Appeal to tradition
Appeal to tradition (also known as argumentum ad antiquitatem, appeal to antiquity, or appeal to common practice) is a common fallacy in which a thesis is deemed correct on the basis that it correlates with some past or present tradition. The appeal takes the form of "this is right because we've always done it this way."
An appeal to tradition essentially makes two assumptions that are not necessarily true:
- The old way of thinking was proven correct when introduced, i.e. since the old way of thinking was prevalent, it was necessarily correct.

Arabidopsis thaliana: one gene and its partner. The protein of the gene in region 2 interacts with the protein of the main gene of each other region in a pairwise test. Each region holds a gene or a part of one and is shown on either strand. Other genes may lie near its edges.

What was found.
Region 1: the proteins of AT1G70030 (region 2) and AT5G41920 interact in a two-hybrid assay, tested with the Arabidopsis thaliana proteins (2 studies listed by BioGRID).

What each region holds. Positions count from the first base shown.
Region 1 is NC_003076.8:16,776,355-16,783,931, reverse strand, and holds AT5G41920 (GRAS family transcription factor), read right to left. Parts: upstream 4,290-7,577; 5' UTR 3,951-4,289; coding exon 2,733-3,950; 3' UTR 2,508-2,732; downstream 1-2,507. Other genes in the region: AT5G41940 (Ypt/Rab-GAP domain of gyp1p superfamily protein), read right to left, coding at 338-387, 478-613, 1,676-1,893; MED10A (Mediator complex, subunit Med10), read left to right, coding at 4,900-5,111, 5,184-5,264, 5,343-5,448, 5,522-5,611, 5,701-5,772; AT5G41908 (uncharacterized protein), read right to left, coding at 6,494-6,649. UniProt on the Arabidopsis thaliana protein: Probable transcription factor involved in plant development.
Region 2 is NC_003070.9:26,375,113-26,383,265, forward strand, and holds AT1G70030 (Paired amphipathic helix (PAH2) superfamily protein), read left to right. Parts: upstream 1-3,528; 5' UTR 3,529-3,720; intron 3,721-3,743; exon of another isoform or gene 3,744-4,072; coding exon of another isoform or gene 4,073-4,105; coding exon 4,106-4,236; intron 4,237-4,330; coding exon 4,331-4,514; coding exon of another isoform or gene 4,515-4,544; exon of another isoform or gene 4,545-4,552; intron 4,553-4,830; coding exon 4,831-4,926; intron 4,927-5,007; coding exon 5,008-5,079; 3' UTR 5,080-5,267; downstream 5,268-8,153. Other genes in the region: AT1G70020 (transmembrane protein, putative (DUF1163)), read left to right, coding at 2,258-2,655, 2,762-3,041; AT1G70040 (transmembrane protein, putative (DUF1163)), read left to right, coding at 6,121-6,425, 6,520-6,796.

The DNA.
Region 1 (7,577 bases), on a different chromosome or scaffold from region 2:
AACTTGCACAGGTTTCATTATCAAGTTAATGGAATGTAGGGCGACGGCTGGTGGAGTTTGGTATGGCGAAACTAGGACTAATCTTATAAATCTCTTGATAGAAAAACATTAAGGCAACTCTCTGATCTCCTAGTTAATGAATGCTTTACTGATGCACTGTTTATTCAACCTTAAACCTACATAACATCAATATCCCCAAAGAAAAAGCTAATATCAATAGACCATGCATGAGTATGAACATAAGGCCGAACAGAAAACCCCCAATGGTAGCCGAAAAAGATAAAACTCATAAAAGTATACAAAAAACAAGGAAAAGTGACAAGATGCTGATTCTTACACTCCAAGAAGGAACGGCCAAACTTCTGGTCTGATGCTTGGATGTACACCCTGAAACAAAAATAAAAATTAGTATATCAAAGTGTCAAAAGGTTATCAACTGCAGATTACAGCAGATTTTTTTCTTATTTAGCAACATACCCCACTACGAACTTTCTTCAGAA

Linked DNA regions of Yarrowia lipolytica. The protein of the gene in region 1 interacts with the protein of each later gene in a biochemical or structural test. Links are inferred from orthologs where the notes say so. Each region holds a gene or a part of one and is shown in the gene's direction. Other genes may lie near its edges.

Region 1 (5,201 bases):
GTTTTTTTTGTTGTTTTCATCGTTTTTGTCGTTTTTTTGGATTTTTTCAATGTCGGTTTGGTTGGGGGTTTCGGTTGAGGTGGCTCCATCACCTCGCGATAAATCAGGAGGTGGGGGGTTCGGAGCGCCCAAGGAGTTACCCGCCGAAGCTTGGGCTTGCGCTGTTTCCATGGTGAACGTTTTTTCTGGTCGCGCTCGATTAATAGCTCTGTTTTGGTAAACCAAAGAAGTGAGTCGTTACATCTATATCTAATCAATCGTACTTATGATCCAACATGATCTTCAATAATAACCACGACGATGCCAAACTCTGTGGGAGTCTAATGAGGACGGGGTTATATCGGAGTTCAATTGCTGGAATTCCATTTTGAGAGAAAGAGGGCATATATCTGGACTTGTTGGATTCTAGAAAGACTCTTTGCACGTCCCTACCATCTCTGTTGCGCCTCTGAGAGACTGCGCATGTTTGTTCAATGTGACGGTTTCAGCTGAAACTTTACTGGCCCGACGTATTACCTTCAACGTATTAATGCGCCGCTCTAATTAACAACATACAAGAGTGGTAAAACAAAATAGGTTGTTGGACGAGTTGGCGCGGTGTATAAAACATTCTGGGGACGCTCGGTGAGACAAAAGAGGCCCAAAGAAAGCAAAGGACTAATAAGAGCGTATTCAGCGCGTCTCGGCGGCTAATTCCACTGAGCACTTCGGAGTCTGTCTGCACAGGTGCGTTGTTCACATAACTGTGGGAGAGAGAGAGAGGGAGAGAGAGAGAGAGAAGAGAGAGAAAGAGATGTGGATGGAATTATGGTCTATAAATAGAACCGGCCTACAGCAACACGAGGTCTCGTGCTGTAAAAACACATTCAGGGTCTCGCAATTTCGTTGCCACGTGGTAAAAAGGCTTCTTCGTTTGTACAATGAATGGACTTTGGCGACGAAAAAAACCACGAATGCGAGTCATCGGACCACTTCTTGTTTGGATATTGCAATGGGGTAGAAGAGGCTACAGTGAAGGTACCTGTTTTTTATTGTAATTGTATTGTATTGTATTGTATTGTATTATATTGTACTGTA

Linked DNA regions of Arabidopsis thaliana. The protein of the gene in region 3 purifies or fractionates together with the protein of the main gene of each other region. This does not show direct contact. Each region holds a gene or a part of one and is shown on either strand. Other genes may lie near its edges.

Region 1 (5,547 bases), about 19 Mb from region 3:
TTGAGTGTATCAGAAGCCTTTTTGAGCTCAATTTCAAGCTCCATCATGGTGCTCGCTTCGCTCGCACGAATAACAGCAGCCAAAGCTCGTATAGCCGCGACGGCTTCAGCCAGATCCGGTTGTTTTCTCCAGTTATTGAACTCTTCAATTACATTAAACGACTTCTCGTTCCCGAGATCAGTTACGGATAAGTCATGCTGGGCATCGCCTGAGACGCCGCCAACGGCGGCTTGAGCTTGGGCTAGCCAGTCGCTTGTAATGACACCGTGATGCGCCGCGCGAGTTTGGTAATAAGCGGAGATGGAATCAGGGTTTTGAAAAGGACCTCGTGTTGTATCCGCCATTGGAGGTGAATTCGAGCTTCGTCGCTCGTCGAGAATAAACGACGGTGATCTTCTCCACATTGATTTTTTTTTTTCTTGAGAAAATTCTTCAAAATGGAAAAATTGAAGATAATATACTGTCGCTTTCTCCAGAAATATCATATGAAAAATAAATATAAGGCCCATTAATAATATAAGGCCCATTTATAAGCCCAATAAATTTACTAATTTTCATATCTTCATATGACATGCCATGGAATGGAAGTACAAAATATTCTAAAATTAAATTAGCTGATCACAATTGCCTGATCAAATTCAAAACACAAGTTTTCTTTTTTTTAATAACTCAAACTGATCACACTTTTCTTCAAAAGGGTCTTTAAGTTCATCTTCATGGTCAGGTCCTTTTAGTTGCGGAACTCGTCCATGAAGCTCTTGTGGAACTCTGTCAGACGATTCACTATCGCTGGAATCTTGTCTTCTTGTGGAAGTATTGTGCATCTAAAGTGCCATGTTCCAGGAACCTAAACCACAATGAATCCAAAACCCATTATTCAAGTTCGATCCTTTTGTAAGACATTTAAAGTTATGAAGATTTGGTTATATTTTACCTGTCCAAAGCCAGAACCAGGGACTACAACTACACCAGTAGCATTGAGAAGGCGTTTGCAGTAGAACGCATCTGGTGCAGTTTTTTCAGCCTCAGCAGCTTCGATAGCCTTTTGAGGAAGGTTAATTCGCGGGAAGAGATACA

- In actuality this may be false—the tradition might be entirely based on incorrect grounds.
- The past justifications for the tradition are still valid at present.
- In actuality, the circumstances may have changed; this assumption may also therefore be untrue.
The opposite of an appeal to tradition is an appeal to novelty, claiming something is good because it is new.
- Trufant, William (1917). Argumentation and Debating. Houghton Mifflin company. Digitized May 9, 2007.
- "Logical Fallacies and the Art of Debate". www.csun.edu. Retrieved 29 January 2014.